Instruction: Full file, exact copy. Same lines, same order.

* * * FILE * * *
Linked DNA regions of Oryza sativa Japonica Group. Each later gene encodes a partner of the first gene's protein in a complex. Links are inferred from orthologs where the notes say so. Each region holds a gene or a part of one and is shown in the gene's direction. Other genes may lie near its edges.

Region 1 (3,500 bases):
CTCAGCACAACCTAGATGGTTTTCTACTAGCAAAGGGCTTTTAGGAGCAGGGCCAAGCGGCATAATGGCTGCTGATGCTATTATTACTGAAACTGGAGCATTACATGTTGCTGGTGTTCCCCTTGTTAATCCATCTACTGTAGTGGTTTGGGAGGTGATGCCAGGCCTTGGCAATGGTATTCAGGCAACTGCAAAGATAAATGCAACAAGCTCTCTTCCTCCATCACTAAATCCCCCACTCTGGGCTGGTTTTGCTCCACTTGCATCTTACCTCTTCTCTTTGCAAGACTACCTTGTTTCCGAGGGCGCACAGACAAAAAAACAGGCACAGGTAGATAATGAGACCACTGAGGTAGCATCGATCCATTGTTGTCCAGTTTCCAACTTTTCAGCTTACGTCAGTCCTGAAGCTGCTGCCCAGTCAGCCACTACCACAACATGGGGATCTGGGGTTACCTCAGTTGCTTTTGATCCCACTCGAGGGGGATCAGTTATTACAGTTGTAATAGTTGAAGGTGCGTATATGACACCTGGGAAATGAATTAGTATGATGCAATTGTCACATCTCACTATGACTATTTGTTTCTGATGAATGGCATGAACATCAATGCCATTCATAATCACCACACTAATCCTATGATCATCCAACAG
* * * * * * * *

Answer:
Linked DNA regions of Oryza sativa Japonica Group. Each later gene encodes a partner of the first gene's protein in a complex. Links are inferred from orthologs where the notes say so. Each region holds a gene or a part of one and is shown in the gene's direction. Other genes may lie near its edges.

Region 1 (3,500 bases):
CTCAGCACAACCTAGATGGTTTTCTACTAGCAAAGGGCTTTTAGGAGCAGGGCCAAGCGGCATAATGGCTGCTGATGCTATTATTACTGAAACTGGAGCATTACATGTTGCTGGTGTTCCCCTTGTTAATCCATCTACTGTAGTGGTTTGGGAGGTGATGCCAGGCCTTGGCAATGGTATTCAGGCAACTGCAAAGATAAATGCAACAAGCTCTCTTCCTCCATCACTAAATCCCCCACTCTGGGCTGGTTTTGCTCCACTTGCATCTTACCTCTTCTCTTTGCAAGACTACCTTGTTTCCGAGGGCGCACAGACAAAAAAACAGGCACAGGTAGATAATGAGACCACTGAGGTAGCATCGATCCATTGTTGTCCAGTTTCCAACTTTTCAGCTTACGTCAGTCCTGAAGCTGCTGCCCAGTCAGCCACTACCACAACATGGGGATCTGGGGTTACCTCAGTTGCTTTTGATCCCACTCGAGGGGGATCAGTTATTACAGTTGTAATAGTTGAAGGTGCGTATATGACACCTGGGAAATGAATTAGTATGATGCAATTGTCACATCTCACTATGACTATTTGTTTCTGATGAATGGCATGAACATCAATGCCATTCATAATCACCACACTAATCCTATGATCATCCAACAG